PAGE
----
The function of materials and materiality in landscape design is currently being critically reexamined by the field of landscape architecture. With a focus on materials and material ecologies and design, including cutting-edge methods for working at the intersection of living systems and non-living materials, the Department of Landscape Architecture seeks to appoint a distinguished scholar/practitioner in design at the assistant/associate professor (tenure track) or full professor (tenured) level. We want individuals who are interested in investigating how material research influences efforts to create designs that are resilient and sustainable, while also creating practices that improve current discussions of material culture in landscape architecture at all scales. The winning candidates will have established a research path in the areas of material expression, material flows and their related labor pathways, fabrication and assembly technologies, and design execution—or they will show how a history of professional practice, taking into account conceptual design, construction, and post-occupancy, will result in a promising teaching and research agenda in this focus area of landscape architecture. Our chosen candidate will lead and advance the Material Order collection, which was established as the premier North American resource for design materials collections at academic and cultural institutions by the GSD’s Frances Loeb Library and the Rhode Island School of Design Fleet Library, with the participation of other illustrious design schools.
Within the framework of an interdisciplinary design school with departments of architecture, urban planning and design, and advanced studies programs, this position, housed in the Department of Landscape Architecture, will necessitate teaching in graduate-level design studios, lectures, workshops, and seminar courses.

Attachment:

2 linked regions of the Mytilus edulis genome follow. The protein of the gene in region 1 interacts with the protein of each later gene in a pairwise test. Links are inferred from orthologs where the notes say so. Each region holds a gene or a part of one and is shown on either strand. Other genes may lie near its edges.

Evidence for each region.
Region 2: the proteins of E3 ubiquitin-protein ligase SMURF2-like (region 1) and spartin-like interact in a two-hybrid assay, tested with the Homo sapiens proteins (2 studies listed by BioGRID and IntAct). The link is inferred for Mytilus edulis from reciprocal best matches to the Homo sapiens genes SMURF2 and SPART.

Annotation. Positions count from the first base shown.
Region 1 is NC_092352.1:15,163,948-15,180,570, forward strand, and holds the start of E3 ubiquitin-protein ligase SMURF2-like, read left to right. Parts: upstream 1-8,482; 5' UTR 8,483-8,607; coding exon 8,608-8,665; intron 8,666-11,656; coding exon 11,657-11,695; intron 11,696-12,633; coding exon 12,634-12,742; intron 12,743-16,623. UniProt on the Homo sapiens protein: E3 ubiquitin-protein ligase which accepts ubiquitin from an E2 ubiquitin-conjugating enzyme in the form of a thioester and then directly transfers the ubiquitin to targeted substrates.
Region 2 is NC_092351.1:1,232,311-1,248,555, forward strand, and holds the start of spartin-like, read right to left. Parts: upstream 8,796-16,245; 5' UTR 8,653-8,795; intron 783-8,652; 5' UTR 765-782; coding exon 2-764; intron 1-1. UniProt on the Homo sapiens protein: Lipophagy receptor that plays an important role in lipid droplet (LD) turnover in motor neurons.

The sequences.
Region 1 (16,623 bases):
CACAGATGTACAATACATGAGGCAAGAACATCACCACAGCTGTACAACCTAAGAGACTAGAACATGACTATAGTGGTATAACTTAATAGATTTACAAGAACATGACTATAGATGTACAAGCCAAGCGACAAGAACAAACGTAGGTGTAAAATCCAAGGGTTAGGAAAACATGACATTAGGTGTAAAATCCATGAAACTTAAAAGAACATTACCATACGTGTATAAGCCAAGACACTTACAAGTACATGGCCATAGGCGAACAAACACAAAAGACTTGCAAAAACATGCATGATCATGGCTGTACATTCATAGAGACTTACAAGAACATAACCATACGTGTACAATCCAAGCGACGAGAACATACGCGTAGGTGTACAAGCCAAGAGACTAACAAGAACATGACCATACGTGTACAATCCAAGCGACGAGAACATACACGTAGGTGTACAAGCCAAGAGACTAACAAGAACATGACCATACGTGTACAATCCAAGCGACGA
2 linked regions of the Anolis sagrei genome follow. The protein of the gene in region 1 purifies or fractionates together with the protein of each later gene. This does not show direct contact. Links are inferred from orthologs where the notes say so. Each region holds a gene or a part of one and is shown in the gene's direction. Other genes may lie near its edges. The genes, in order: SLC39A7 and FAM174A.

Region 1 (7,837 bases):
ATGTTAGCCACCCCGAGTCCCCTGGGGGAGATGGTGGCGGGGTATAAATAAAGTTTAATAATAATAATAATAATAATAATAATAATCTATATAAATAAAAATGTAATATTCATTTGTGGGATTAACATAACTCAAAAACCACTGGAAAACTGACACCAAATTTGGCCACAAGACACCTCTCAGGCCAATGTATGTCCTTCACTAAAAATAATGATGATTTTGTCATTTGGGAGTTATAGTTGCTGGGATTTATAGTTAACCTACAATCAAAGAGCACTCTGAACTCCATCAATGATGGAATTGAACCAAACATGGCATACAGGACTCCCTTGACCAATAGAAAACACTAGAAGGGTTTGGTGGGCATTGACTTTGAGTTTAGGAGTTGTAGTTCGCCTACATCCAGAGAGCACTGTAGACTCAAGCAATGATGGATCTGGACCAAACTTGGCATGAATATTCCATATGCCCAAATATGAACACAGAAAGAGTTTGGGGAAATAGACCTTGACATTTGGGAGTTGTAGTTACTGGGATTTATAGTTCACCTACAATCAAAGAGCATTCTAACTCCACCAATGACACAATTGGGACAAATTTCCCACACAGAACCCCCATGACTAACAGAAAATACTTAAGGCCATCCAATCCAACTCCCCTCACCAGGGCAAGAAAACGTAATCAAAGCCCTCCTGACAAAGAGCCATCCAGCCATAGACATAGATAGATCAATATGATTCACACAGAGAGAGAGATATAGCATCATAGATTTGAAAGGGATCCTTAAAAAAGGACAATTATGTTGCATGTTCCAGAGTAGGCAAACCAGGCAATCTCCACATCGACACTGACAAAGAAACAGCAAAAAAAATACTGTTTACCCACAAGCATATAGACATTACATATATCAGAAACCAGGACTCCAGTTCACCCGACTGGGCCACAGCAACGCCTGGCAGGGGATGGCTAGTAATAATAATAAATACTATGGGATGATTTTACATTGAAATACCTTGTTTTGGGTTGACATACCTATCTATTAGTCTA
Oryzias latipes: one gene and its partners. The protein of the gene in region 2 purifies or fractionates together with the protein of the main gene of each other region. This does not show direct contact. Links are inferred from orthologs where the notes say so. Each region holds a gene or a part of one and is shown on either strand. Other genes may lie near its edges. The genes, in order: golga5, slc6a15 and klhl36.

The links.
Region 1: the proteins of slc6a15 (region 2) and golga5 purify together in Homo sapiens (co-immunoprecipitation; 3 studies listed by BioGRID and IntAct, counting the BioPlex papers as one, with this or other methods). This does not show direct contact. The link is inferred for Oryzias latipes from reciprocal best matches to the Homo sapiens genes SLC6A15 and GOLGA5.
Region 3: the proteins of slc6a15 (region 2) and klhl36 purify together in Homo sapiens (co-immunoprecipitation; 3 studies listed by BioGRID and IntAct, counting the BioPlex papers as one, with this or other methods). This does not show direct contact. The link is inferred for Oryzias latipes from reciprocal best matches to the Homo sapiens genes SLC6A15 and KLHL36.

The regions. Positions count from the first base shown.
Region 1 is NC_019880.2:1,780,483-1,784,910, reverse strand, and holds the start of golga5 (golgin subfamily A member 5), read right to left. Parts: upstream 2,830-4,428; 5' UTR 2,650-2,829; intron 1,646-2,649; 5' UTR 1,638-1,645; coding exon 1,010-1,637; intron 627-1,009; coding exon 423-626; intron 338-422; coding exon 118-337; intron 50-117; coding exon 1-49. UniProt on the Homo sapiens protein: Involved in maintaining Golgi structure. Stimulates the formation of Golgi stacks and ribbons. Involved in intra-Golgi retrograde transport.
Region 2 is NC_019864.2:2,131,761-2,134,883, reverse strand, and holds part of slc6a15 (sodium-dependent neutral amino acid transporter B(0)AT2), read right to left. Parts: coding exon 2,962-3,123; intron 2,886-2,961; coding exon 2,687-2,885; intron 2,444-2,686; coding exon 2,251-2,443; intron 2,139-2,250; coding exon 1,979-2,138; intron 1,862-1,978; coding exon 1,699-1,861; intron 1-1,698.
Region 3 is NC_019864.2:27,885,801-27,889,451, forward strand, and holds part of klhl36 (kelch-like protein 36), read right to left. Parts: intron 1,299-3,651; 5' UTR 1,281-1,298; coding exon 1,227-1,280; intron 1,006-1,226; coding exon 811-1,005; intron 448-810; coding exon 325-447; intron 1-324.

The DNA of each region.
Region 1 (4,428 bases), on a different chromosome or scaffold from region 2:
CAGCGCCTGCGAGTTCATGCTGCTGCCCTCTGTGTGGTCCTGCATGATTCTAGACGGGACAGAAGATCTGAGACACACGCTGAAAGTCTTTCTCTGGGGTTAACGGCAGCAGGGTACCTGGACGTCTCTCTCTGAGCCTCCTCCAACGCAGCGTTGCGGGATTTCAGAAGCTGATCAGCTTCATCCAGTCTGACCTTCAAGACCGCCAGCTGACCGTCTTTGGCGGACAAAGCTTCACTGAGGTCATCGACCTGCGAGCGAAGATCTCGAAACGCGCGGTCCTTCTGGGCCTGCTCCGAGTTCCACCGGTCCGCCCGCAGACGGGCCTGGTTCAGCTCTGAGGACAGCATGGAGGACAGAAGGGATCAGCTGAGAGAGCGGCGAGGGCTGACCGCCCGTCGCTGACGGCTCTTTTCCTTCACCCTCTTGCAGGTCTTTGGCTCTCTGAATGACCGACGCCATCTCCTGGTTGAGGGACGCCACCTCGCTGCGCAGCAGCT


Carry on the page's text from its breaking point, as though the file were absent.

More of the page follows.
There has never been a more pressing need for landscape architecture to study and take into account increasingly expansive geographic scales, both domestically and internationally. The Department of Landscape Architecture is looking for a renowned researcher and/or practitioner in landscape architecture design and planning at the assistant/associate professor (tenure track) or full professor (tenured) level. Candidates who study territorial systems and their organization, rural landscapes and their technologies (large-scale forestry, urban forestry, agronomy, engineering, energy), infrastructure, conservation, and stewardship are all welcome to apply. It is important to emphasize the most recent knowledge in climate adaptation, risk, and resilience. We are looking for people who can engage in cross-disciplinary research and practice and who will help reshape current discussions on the environment, society, land development, and land conservation. Candidates must have a clear research trajectory or a history of successful professional practice that results in encouraging design research objectives.
In the context of an interdisciplinary design school with departments of architecture, urban planning and design, and advanced studies programs, this position, housed in the Department of Landscape Architecture, will necessitate teaching in graduate-level design studios, lectures, and seminar courses. Candidates should be landscape architects with an established track record of excellence in their primary academic and professional pursuits in relation to infrastructure and design or design and planning at the regional scale, as well as the ability to collaborate with related planning and design disciplines at Harvard.
For more information and to apply, please visit the Harvard Academic Positions websites.
Harvard University Graduate School of Design